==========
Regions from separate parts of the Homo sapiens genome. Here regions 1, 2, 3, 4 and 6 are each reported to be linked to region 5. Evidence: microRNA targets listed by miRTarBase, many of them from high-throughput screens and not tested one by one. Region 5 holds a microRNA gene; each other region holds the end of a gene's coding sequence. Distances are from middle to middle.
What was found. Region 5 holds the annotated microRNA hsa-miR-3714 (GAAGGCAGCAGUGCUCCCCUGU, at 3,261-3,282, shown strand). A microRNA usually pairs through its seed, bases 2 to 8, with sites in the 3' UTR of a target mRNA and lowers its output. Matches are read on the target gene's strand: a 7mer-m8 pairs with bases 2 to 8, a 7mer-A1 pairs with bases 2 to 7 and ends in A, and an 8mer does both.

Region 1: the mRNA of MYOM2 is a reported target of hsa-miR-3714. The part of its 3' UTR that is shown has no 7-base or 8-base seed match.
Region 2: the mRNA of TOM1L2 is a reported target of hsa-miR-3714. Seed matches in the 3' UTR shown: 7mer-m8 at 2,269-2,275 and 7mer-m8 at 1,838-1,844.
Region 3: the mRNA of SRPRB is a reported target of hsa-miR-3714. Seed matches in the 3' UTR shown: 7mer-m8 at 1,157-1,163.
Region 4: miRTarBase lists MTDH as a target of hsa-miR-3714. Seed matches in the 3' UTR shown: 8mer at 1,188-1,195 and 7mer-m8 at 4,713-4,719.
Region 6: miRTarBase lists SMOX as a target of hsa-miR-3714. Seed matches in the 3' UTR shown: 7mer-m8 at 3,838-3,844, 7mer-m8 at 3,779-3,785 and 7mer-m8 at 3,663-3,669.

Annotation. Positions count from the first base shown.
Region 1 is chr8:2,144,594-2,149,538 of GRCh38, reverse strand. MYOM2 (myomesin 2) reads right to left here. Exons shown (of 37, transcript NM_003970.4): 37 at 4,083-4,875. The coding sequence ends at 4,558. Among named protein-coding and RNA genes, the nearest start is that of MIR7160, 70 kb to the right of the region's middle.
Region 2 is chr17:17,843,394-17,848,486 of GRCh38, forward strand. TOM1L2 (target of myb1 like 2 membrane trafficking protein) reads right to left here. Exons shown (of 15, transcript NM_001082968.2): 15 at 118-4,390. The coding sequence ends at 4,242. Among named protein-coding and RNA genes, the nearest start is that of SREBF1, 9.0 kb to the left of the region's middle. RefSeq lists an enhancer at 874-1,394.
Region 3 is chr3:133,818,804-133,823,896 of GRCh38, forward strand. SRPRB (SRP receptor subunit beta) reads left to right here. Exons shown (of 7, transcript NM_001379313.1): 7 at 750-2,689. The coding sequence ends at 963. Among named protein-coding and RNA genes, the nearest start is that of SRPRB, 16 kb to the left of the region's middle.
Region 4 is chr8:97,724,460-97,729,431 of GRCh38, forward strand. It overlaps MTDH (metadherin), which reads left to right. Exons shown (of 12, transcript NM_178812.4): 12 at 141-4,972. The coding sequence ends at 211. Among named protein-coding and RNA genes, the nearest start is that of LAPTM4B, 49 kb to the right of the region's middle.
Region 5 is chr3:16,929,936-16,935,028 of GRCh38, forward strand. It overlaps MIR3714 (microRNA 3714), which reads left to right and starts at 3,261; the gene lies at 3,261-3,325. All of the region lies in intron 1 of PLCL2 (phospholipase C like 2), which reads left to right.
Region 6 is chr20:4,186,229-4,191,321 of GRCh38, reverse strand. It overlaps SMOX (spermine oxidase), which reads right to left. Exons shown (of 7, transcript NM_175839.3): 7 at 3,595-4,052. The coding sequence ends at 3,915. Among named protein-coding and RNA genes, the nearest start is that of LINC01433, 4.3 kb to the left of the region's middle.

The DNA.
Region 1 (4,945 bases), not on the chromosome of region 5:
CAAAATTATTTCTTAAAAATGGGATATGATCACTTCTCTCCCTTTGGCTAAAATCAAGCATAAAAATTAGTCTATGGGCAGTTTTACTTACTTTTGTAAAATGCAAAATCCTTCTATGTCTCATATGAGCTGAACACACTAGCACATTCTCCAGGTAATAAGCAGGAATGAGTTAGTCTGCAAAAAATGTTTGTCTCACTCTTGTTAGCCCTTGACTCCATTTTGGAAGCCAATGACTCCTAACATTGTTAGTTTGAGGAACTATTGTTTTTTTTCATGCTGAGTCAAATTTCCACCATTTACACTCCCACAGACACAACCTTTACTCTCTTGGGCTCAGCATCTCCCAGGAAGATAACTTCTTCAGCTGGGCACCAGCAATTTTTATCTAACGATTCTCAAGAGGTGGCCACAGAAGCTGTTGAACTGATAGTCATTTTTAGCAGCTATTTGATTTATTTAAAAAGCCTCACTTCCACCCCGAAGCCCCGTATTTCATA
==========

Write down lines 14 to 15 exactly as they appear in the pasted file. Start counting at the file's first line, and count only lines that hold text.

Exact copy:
Region 6 is chr20:4,186,229-4,191,321 of GRCh38, reverse strand. It overlaps SMOX (spermine oxidase), which reads right to left. Exons shown (of 7, transcript NM_175839.3): 7 at 3,595-4,052. The coding sequence ends at 3,915. Among named protein-coding and RNA genes, the nearest start is that of LINC01433, 4.3 kb to the left of the region's middle.

The DNA.